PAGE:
Press Release

DBRS Morningstar Confirms SMBC’s Long-Term Issuer Rating at A (high), Stable Trend

Banking Organizations
June 21, 2022

DBRS Ratings Limited (DBRS Morningstar) confirmed the ratings of Sumitomo Mitsui Banking Corporation (SMBC or the Bank), including its Long-Term Issuer Rating at A (high) and the Short-Term Issuer Rating at R-1 (middle). The trend on all ratings is Stable. The Intrinsic Assessment (IA) of the Bank, which is based on the financial strength of the consolidated Sumitomo Mitsui Financial Group (SMBC Group or the Group), is A (high). The Support Assessment is SA2, reflecting DBRS Morningstar’s expectation of timely systemic support in case of need, given the Bank’s systemic importance to the Japanese financial system. However, given the sovereign rating of Japan is also A (high) Stable trend, there is currently no uplift to SMBC’s Long-Term Issuer Rating. See the full list of ratings at the end of this press release.


The confirmation of SMBC’s IA at A (high) reflects the Group’s strong domestic franchise in retail and wholesale banking with strong competitive positions in certain specialised lending areas globally. SMBC’s IA also considers the Group’s business diversification which provides resilient earnings, its stable funding and liquidity position, supported by a very large customer deposit base domestically and its sound asset quality and capital position. The IA also takes into account the sizeable exposure to Japanese Government Bonds and Japanese equities, which add volatility to regulatory capital ratios through market valuation movements, as well as the fact that the Group’s overseas business operations make strong usage of market funding, particularly short-term funding.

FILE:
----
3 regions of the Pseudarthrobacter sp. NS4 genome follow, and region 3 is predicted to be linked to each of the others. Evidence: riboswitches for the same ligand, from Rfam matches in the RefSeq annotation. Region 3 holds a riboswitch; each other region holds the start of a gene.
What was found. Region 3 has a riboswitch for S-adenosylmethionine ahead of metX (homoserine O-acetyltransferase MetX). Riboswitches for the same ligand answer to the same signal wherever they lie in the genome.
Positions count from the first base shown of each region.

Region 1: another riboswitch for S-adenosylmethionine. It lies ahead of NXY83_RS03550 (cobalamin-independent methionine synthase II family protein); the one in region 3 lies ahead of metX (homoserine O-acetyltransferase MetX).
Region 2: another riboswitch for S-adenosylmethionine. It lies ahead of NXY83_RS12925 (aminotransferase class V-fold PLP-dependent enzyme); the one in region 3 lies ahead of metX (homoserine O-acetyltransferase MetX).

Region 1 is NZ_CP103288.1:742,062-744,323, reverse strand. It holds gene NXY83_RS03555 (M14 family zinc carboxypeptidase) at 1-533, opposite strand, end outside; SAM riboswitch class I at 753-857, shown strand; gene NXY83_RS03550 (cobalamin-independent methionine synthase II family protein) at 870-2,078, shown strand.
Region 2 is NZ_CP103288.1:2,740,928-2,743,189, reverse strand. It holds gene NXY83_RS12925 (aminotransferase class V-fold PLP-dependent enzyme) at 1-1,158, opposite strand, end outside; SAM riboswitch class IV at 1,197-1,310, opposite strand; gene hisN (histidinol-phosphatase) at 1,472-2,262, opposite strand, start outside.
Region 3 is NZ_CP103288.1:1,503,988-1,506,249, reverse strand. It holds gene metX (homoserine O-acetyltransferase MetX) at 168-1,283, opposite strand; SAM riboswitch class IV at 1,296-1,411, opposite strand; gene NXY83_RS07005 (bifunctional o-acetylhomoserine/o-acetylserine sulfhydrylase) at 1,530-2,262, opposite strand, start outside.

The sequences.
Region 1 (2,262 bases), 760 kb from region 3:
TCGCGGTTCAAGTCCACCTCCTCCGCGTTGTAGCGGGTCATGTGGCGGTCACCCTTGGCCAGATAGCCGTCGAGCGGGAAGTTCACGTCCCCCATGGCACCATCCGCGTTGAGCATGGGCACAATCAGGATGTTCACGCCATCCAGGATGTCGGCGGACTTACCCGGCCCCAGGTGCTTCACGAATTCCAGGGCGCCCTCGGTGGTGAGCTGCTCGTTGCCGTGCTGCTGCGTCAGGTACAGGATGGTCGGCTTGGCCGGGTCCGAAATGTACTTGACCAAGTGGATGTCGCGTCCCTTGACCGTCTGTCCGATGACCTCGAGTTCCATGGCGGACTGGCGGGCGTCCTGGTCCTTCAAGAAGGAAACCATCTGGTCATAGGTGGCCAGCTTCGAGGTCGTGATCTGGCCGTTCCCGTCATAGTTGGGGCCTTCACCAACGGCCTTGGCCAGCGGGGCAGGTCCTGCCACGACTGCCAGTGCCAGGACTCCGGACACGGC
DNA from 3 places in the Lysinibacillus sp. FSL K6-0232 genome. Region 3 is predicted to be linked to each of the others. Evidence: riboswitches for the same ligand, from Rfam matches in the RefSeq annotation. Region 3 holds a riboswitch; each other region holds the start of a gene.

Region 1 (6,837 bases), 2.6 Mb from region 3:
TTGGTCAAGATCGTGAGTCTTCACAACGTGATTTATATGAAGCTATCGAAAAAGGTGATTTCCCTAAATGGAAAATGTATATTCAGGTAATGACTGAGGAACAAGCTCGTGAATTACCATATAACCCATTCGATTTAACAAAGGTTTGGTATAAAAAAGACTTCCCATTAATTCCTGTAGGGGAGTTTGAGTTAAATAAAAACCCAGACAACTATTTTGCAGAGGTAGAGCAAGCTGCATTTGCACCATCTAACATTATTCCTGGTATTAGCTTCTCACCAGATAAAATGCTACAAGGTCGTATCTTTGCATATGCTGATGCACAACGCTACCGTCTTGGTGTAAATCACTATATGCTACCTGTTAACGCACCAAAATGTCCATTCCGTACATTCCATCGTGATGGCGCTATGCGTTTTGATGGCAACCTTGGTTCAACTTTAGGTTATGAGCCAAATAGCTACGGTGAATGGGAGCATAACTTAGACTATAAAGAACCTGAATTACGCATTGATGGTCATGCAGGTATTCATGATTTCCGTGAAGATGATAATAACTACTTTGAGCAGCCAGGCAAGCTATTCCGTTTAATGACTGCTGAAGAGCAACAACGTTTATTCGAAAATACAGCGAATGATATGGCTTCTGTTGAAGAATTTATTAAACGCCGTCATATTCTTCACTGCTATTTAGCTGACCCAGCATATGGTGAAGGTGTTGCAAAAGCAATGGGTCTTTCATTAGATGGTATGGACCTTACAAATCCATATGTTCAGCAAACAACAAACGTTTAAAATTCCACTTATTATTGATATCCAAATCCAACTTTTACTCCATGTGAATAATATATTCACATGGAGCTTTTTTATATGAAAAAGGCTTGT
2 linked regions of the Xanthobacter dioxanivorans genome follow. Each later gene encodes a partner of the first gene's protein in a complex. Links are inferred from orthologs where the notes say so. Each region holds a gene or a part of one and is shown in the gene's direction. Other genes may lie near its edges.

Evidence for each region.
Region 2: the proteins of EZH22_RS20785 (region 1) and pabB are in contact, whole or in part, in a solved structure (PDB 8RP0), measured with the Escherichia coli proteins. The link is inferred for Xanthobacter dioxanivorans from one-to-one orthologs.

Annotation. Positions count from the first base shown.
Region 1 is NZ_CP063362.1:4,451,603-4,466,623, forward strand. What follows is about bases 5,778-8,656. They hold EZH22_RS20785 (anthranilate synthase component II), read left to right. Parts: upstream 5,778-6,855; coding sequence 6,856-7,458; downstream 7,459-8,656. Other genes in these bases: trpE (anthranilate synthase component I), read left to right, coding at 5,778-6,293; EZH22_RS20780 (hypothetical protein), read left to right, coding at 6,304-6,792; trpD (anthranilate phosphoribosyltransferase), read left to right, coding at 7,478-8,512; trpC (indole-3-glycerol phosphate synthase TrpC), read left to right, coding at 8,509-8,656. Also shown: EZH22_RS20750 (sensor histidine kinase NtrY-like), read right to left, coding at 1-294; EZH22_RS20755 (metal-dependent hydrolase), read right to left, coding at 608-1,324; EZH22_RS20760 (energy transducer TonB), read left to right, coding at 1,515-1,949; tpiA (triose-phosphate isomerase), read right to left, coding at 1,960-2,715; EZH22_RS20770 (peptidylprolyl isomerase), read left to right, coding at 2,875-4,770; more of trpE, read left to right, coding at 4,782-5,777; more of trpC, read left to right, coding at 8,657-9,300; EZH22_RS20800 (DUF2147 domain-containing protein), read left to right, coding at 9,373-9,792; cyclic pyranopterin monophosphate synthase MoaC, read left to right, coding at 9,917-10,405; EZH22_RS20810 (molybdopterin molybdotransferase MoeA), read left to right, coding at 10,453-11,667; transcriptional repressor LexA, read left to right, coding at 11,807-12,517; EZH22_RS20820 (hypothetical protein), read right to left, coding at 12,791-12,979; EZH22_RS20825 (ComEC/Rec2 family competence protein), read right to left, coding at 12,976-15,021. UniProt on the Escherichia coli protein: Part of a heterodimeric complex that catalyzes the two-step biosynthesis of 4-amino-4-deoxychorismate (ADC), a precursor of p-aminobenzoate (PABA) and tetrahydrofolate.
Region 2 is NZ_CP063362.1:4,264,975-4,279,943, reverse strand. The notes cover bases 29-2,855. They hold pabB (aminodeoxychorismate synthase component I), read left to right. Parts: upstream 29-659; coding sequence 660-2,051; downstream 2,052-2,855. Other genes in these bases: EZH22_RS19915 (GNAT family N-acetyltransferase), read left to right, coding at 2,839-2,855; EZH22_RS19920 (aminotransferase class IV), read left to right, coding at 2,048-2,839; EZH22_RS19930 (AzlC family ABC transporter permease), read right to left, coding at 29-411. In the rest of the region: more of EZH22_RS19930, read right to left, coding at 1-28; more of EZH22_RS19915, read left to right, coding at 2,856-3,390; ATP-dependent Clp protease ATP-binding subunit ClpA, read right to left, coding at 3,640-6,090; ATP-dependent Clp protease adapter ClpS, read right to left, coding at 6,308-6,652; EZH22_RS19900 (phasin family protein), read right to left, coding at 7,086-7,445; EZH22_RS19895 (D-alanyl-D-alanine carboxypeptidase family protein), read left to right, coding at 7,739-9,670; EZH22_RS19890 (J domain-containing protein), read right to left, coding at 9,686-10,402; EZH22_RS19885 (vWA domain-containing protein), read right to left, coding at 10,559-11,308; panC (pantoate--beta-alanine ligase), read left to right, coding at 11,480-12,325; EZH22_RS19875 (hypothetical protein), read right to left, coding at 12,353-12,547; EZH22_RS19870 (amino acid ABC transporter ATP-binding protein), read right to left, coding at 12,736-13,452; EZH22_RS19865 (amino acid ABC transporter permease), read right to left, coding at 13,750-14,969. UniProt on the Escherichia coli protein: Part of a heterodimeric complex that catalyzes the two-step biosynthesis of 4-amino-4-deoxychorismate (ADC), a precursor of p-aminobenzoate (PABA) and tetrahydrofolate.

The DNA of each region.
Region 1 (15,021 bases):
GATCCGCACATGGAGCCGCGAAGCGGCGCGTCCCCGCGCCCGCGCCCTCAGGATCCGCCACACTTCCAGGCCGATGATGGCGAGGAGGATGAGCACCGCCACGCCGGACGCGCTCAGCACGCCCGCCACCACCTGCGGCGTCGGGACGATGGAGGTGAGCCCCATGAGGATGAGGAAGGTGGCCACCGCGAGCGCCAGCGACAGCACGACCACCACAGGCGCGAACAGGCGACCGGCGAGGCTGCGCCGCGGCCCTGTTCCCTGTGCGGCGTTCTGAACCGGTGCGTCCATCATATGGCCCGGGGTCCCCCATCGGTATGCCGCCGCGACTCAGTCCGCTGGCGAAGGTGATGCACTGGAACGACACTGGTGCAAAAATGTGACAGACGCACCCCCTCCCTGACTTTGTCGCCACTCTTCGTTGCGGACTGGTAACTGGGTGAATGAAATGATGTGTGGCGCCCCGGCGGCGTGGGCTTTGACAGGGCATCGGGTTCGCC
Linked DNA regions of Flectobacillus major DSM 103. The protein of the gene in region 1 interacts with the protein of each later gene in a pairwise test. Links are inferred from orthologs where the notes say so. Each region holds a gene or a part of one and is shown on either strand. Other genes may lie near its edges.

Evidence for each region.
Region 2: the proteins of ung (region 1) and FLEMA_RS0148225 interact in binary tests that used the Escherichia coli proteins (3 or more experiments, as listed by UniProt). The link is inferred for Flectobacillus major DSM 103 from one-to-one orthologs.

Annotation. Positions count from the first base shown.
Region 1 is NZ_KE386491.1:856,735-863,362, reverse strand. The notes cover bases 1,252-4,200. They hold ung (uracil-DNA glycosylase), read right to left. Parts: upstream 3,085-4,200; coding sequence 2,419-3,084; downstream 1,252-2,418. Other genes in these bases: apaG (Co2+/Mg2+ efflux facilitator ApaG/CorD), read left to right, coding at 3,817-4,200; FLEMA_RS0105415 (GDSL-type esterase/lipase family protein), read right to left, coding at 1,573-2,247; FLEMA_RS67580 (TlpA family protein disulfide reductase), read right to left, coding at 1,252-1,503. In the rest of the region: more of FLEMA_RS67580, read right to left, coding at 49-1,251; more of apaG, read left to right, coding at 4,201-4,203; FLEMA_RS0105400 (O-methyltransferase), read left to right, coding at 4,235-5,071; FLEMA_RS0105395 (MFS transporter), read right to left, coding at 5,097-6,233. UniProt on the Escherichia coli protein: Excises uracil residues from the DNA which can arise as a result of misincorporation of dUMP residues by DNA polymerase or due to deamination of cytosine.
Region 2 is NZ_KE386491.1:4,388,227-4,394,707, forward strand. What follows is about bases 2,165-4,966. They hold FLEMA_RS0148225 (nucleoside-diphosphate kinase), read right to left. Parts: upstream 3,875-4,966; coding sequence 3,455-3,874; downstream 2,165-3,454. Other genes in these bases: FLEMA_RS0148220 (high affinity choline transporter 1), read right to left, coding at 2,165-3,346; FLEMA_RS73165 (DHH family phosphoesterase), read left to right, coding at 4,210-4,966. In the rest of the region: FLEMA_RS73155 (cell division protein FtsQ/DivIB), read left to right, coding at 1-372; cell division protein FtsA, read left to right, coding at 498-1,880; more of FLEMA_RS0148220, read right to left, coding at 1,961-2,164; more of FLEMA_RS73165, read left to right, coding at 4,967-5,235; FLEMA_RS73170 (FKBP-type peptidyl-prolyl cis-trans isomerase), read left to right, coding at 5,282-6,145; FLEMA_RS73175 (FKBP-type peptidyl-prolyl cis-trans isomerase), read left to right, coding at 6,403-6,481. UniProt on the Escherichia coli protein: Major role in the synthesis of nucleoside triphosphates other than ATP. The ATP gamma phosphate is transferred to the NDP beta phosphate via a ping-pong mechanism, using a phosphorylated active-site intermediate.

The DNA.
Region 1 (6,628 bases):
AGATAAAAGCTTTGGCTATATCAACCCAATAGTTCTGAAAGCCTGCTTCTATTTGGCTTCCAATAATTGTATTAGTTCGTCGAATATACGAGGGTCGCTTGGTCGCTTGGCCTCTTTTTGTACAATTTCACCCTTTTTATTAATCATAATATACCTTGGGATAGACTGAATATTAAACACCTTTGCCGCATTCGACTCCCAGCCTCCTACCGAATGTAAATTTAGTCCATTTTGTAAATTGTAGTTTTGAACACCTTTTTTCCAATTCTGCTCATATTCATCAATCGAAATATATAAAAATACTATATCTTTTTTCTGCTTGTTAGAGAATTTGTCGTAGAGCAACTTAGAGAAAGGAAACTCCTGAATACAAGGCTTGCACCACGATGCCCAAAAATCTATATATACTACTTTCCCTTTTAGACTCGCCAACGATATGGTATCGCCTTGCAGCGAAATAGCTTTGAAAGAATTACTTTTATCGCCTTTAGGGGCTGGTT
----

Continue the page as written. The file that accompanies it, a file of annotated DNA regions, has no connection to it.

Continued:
The Group has Russian exposure through its aircraft leasing operations and a local subsidiary in Russia, however, DBRS Morningstar expects the potential negative impact on the P&L to be manageable given the relatively limited size of these operations relative to the Group’s total assets as well as the Group’s strong earnings generation ability.


An upgrade of the Bank’s Long-Term ratings would require either that the sovereign rating is upgraded and uplift for systemic support is consequently incorporated into the ratings in line with the SA2 Support Assessment or that the Group’s credit profile improves, and the overseas activities increase sufficiently that the proportion and quality of profits and exposures outside of Japan lead to the IA being positioned higher than the sovereign rating.

A downgrade of the sovereign rating would likely lead to a downgrade of the ratings. Absent any change to the sovereign rating or to the Support Assessment, a downgrade of the Bank’s Long-Term Issuer Rating would require a two-notch downgrade of the IA. Downward pressure on the IA could arise from a substantial deterioration of the Group’s risk profile or capital position.